It was not long before Petya’s mother brought the celebration to an end. It seemed to have been a while since she’d last needed a repair, because she and Zdravko were all buttocks, breasts, and crotches, grabbing flesh by the handful. Galia had never seen such a display. She worried that that’s what Vladi would want to do — she could not imagine being handled that way. She knew she shouldn’t watch, but she couldn’t take her eyes off them. She saw the whole thing happen, when they bumped into a speaker and sent the entire system crashing to the floor.

Do you think they have sex?

The man sitting across from her is telling her about his travels in Spain, the elongated hands of a man named El Greco, the cheerful mosaics of someone named Gaudi.

Gaudy. She remembered that word. It was the word for a dress like hers. So many yards of blue-white satin ruined from being dragged across pavement and dirt, and for what? To make her look beautiful? Virginal? Chaste?

“Your glass is empty. Let’s get you some more wine.”

Galia recognizes the irony in this wedding night, the little daisies on her bridal nightgown. A clash of the clean and the dirty, the lurid and the pure. She knows Maika and Tati are lying in bed next to each other, talking about the wedding and the fine husband they found for their daughter. Maika is thinking about the sex. All night, her mother had been giving her hints. Be sure you shower. Be sure to wash yourself down there. Be sure to use the scented soap that’s in your bag. Try to relax. Have a glass of wine. Trust your Vladi. He will know what to do. In the morning, Maika will ask her, So?

Dean did not see her that day at the bus station. He climbed the stairs of the bus and sat down next to Laura and looked straight ahead as they pulled out of the station. That was the last anyone heard of him. But in Galia’s dreams, it happens differently. Dean looks back from the top stair, spots her in the crowd, and in his authoritative, twenty-four-year-old voice, asks her the question she’d both feared and wanted:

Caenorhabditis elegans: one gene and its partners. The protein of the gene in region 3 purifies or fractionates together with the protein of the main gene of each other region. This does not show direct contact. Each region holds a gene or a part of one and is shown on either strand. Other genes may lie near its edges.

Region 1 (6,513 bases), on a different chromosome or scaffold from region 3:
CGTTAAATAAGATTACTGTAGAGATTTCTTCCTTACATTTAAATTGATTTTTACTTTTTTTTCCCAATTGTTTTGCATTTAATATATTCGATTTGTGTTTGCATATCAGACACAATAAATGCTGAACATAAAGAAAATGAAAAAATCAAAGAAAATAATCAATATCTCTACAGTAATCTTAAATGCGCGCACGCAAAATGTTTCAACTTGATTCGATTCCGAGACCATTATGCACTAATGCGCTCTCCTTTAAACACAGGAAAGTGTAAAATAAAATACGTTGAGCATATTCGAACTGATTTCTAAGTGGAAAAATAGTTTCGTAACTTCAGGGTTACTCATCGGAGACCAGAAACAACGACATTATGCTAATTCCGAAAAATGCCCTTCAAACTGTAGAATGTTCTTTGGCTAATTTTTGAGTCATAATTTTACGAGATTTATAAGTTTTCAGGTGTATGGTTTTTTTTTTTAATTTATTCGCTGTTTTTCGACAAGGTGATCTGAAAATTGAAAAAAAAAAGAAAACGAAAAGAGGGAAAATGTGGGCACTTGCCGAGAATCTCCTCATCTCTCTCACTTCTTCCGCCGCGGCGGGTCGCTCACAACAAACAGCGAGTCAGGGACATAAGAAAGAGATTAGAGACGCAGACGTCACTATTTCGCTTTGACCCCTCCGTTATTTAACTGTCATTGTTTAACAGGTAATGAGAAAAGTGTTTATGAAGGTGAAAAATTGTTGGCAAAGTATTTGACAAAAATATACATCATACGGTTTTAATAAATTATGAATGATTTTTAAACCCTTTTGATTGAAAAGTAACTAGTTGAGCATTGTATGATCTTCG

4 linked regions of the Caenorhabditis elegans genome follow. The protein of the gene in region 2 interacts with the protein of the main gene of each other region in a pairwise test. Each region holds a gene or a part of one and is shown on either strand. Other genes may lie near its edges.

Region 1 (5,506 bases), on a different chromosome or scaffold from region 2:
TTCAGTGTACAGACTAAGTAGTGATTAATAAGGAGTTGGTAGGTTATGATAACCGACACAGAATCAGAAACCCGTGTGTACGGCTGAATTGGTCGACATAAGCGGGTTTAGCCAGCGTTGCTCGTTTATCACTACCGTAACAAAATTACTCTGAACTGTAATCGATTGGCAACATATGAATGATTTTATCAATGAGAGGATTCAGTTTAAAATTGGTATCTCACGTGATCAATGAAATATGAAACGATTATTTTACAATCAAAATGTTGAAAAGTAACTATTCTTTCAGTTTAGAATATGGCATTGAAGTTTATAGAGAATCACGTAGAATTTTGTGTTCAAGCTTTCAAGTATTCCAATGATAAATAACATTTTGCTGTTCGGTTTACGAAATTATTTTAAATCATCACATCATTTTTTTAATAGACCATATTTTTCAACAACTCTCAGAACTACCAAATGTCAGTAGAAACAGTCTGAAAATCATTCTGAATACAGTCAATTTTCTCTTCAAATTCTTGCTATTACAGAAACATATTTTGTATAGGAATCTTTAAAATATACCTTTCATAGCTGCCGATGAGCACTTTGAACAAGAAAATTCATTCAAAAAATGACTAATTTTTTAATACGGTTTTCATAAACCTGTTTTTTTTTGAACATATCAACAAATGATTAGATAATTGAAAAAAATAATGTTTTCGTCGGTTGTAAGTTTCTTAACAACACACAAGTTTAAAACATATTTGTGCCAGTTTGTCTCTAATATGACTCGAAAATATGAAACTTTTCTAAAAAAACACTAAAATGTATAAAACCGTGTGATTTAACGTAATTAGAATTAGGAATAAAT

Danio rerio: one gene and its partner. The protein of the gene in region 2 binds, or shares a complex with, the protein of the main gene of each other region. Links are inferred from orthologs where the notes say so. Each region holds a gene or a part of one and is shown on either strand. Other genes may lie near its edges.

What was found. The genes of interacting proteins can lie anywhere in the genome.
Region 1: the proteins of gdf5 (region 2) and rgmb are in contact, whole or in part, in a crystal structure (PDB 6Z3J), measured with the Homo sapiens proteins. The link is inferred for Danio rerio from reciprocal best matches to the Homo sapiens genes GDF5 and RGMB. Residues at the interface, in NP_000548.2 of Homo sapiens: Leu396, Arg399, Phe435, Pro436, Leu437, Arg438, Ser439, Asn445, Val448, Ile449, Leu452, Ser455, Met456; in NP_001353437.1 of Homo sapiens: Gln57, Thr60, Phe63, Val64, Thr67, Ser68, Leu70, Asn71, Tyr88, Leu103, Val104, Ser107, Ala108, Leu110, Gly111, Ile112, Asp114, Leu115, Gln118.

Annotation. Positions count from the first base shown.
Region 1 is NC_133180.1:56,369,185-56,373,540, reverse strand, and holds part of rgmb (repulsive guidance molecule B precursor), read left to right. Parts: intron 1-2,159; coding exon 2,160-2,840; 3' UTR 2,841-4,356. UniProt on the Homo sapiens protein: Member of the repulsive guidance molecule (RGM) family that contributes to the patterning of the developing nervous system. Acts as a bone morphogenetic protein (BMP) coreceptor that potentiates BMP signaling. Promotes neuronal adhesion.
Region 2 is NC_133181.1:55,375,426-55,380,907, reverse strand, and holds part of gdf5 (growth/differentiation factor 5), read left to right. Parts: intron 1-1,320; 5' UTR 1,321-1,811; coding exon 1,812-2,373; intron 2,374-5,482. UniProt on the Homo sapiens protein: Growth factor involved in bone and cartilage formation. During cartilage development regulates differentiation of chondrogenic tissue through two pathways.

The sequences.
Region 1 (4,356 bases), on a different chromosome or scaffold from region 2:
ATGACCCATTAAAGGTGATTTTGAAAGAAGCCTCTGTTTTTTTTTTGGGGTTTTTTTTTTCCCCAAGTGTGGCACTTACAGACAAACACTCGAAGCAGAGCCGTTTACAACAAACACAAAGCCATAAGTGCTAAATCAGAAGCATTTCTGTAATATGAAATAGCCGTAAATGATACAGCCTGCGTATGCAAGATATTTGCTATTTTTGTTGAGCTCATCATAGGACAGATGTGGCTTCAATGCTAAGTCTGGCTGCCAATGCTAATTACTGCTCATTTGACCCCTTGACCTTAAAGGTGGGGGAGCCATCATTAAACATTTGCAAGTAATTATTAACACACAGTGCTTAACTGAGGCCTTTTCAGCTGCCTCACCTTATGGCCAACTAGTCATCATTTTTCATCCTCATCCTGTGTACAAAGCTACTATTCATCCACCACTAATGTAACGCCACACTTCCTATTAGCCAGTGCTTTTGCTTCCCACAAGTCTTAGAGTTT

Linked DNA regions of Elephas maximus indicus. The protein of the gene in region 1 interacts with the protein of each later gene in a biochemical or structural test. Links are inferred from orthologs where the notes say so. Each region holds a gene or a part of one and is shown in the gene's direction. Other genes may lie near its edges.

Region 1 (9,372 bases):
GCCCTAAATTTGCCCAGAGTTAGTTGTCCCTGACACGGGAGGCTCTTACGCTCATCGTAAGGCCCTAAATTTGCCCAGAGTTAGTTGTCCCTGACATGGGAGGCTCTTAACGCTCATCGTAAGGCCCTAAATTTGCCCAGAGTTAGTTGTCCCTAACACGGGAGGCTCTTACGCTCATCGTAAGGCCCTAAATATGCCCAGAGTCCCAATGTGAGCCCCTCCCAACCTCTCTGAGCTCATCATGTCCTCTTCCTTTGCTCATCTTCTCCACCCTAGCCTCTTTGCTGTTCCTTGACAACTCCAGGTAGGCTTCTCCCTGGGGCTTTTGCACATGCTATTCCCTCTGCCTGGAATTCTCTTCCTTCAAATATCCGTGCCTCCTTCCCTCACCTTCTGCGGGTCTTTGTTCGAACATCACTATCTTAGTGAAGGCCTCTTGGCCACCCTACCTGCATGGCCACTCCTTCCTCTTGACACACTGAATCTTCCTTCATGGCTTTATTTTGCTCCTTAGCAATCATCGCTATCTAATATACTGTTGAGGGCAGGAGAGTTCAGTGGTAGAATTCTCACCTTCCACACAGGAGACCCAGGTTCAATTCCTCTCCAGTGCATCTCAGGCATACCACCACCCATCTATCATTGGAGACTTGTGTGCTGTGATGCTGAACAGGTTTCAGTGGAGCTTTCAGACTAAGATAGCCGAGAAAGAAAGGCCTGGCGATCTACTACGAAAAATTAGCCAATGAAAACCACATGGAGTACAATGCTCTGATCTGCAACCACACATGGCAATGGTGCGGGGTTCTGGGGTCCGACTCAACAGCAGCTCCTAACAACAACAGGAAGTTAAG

“What do you have to say for yourself, Galia?”

The answer changes from dream to dream. Sometimes it’s as simple as, “I’m sorry,” or “Thank you.” One time she said, “Please come again.” Another time, she said, “You look nice in blue.” In one particularly galling dream, she said, “It would be fraudulent to pretend I won’t miss you.”

Looking at this man’s thick fingers intertwined with her own, she hears herself say, “Goodbye.”

“Goodbye,” she says, pushing her chair back. Tottering slightly as she stands, she leaves without paying for her Coke.

Over the course of her marriage, she will replay this ending time after time, until it warps and twists and bends. She will remember that yellow glow from the wine and the man who held her hand. She will never once doubt the decision she made that night — not even when Vladi’s black mood touches the horizon. On the contrary, she will find satisfaction in her memories of her wedding night, not for the transaction that would be finalized when she returned to the room, but for the deal that she saw coming, and so, got up and walked away.

REPRINTED FROM The Gettysburg Review (Volume 19, Number 3, Autumn 2006) WITH THE AUTHOR’S PERMISSION

The artwork featured with this story is part of the My Bulgaria art exhibit, a collection of paintings and drawings by Bulgarian students ages six to thirteen. It is the product of a 1996 art contest, in which school children created pictures depicting what their country meant to them. Contest coordinator and curator Anissa Paulsen was a Peace Corps Volunteer in Bulgaria. The collection has been exhibited in the National Children’s Museum and other venues around the United States.
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